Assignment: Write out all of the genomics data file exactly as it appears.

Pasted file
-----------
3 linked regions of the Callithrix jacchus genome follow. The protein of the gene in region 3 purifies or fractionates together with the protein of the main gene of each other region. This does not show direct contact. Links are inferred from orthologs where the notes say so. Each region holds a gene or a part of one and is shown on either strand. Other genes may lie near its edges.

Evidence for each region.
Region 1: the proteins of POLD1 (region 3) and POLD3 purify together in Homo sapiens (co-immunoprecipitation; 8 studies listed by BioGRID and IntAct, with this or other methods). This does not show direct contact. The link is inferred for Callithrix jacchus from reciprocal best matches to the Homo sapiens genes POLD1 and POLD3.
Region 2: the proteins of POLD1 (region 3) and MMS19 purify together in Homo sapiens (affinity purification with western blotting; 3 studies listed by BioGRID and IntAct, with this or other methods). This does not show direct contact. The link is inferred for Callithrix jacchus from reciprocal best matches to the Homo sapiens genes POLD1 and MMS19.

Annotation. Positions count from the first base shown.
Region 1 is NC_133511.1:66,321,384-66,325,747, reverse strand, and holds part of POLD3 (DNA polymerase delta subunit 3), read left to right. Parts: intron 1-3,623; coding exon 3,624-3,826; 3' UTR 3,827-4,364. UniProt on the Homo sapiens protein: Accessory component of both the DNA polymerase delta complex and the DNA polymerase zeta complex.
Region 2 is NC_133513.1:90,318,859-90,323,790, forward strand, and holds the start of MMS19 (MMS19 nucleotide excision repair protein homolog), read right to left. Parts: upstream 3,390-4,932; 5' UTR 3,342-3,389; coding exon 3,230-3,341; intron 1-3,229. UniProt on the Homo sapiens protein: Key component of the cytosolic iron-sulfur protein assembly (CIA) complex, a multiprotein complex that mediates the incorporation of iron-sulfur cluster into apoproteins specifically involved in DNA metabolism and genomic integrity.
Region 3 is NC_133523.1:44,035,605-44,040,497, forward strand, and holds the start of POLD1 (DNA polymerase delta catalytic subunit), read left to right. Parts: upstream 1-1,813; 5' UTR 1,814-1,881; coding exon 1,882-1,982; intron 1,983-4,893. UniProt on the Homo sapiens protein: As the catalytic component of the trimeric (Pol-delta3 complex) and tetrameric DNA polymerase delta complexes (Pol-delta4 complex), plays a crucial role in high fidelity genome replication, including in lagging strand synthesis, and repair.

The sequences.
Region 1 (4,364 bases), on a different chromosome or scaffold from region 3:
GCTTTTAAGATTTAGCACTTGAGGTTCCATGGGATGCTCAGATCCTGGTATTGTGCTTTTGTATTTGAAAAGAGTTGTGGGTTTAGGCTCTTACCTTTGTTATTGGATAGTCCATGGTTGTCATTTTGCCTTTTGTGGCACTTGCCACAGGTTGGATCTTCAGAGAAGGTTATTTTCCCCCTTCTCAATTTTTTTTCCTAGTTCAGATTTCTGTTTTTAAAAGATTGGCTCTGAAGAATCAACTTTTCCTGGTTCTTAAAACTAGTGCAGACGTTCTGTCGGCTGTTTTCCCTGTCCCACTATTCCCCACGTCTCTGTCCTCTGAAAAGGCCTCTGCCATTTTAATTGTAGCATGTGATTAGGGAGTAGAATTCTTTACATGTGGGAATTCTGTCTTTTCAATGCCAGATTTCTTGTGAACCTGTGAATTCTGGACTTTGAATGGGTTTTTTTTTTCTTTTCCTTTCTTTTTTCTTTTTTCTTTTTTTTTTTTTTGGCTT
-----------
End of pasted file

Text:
3 linked regions of the Callithrix jacchus genome follow. The protein of the gene in region 3 purifies or fractionates together with the protein of the main gene of each other region. This does not show direct contact. Links are inferred from orthologs where the notes say so. Each region holds a gene or a part of one and is shown on either strand. Other genes may lie near its edges.

Evidence for each region.
Region 1: the proteins of POLD1 (region 3) and POLD3 purify together in Homo sapiens (co-immunoprecipitation; 8 studies listed by BioGRID and IntAct, with this or other methods). This does not show direct contact. The link is inferred for Callithrix jacchus from reciprocal best matches to the Homo sapiens genes POLD1 and POLD3.
Region 2: the proteins of POLD1 (region 3) and MMS19 purify together in Homo sapiens (affinity purification with western blotting; 3 studies listed by BioGRID and IntAct, with this or other methods). This does not show direct contact. The link is inferred for Callithrix jacchus from reciprocal best matches to the Homo sapiens genes POLD1 and MMS19.

Annotation. Positions count from the first base shown.
Region 1 is NC_133511.1:66,321,384-66,325,747, reverse strand, and holds part of POLD3 (DNA polymerase delta subunit 3), read left to right. Parts: intron 1-3,623; coding exon 3,624-3,826; 3' UTR 3,827-4,364. UniProt on the Homo sapiens protein: Accessory component of both the DNA polymerase delta complex and the DNA polymerase zeta complex.
Region 2 is NC_133513.1:90,318,859-90,323,790, forward strand, and holds the start of MMS19 (MMS19 nucleotide excision repair protein homolog), read right to left. Parts: upstream 3,390-4,932; 5' UTR 3,342-3,389; coding exon 3,230-3,341; intron 1-3,229. UniProt on the Homo sapiens protein: Key component of the cytosolic iron-sulfur protein assembly (CIA) complex, a multiprotein complex that mediates the incorporation of iron-sulfur cluster into apoproteins specifically involved in DNA metabolism and genomic integrity.
Region 3 is NC_133523.1:44,035,605-44,040,497, forward strand, and holds the start of POLD1 (DNA polymerase delta catalytic subunit), read left to right. Parts: upstream 1-1,813; 5' UTR 1,814-1,881; coding exon 1,882-1,982; intron 1,983-4,893. UniProt on the Homo sapiens protein: As the catalytic component of the trimeric (Pol-delta3 complex) and tetrameric DNA polymerase delta complexes (Pol-delta4 complex), plays a crucial role in high fidelity genome replication, including in lagging strand synthesis, and repair.

The sequences.
Region 1 (4,364 bases), on a different chromosome or scaffold from region 3:
GCTTTTAAGATTTAGCACTTGAGGTTCCATGGGATGCTCAGATCCTGGTATTGTGCTTTTGTATTTGAAAAGAGTTGTGGGTTTAGGCTCTTACCTTTGTTATTGGATAGTCCATGGTTGTCATTTTGCCTTTTGTGGCACTTGCCACAGGTTGGATCTTCAGAGAAGGTTATTTTCCCCCTTCTCAATTTTTTTTCCTAGTTCAGATTTCTGTTTTTAAAAGATTGGCTCTGAAGAATCAACTTTTCCTGGTTCTTAAAACTAGTGCAGACGTTCTGTCGGCTGTTTTCCCTGTCCCACTATTCCCCACGTCTCTGTCCTCTGAAAAGGCCTCTGCCATTTTAATTGTAGCATGTGATTAGGGAGTAGAATTCTTTACATGTGGGAATTCTGTCTTTTCAATGCCAGATTTCTTGTGAACCTGTGAATTCTGGACTTTGAATGGGTTTTTTTTTTCTTTTCCTTTCTTTTTTCTTTTTTCTTTTTTTTTTTTTTGGCTT